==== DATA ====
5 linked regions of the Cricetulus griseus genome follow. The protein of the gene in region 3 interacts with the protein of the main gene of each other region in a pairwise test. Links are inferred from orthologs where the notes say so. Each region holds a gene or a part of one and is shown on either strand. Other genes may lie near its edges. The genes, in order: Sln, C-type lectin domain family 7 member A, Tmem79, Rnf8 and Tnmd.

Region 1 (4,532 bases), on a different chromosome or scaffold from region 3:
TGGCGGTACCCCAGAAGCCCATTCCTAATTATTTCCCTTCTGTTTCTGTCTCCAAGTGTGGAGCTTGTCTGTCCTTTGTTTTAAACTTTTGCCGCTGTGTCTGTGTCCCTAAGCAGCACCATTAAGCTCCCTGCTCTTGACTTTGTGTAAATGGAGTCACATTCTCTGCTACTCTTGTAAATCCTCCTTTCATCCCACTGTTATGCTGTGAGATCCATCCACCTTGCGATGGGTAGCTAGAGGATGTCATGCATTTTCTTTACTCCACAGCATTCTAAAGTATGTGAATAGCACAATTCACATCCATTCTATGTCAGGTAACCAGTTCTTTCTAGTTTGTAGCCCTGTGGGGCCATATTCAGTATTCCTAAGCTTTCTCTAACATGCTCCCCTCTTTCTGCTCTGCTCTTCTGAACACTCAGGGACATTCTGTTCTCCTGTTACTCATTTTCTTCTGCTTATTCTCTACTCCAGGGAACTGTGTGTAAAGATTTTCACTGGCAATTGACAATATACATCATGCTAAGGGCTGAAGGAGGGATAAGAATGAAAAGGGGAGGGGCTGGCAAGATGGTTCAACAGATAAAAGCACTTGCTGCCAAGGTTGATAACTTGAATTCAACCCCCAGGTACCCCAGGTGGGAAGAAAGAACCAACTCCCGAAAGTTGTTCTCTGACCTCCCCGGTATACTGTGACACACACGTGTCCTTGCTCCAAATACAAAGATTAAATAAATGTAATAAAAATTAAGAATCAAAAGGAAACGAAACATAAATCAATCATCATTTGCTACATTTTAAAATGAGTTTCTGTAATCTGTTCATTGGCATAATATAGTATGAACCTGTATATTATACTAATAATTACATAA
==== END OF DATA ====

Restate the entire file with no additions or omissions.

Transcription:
5 linked regions of the Cricetulus griseus genome follow. The protein of the gene in region 3 interacts with the protein of the main gene of each other region in a pairwise test. Links are inferred from orthologs where the notes say so. Each region holds a gene or a part of one and is shown on either strand. Other genes may lie near its edges. The genes, in order: Sln, C-type lectin domain family 7 member A, Tmem79, Rnf8 and Tnmd.

Region 1 (4,532 bases), on a different chromosome or scaffold from region 3:
TGGCGGTACCCCAGAAGCCCATTCCTAATTATTTCCCTTCTGTTTCTGTCTCCAAGTGTGGAGCTTGTCTGTCCTTTGTTTTAAACTTTTGCCGCTGTGTCTGTGTCCCTAAGCAGCACCATTAAGCTCCCTGCTCTTGACTTTGTGTAAATGGAGTCACATTCTCTGCTACTCTTGTAAATCCTCCTTTCATCCCACTGTTATGCTGTGAGATCCATCCACCTTGCGATGGGTAGCTAGAGGATGTCATGCATTTTCTTTACTCCACAGCATTCTAAAGTATGTGAATAGCACAATTCACATCCATTCTATGTCAGGTAACCAGTTCTTTCTAGTTTGTAGCCCTGTGGGGCCATATTCAGTATTCCTAAGCTTTCTCTAACATGCTCCCCTCTTTCTGCTCTGCTCTTCTGAACACTCAGGGACATTCTGTTCTCCTGTTACTCATTTTCTTCTGCTTATTCTCTACTCCAGGGAACTGTGTGTAAAGATTTTCACTGGCAATTGACAATATACATCATGCTAAGGGCTGAAGGAGGGATAAGAATGAAAAGGGGAGGGGCTGGCAAGATGGTTCAACAGATAAAAGCACTTGCTGCCAAGGTTGATAACTTGAATTCAACCCCCAGGTACCCCAGGTGGGAAGAAAGAACCAACTCCCGAAAGTTGTTCTCTGACCTCCCCGGTATACTGTGACACACACGTGTCCTTGCTCCAAATACAAAGATTAAATAAATGTAATAAAAATTAAGAATCAAAAGGAAACGAAACATAAATCAATCATCATTTGCTACATTTTAAAATGAGTTTCTGTAATCTGTTCATTGGCATAATATAGTATGAACCTGTATATTATACTAATAATTACATAA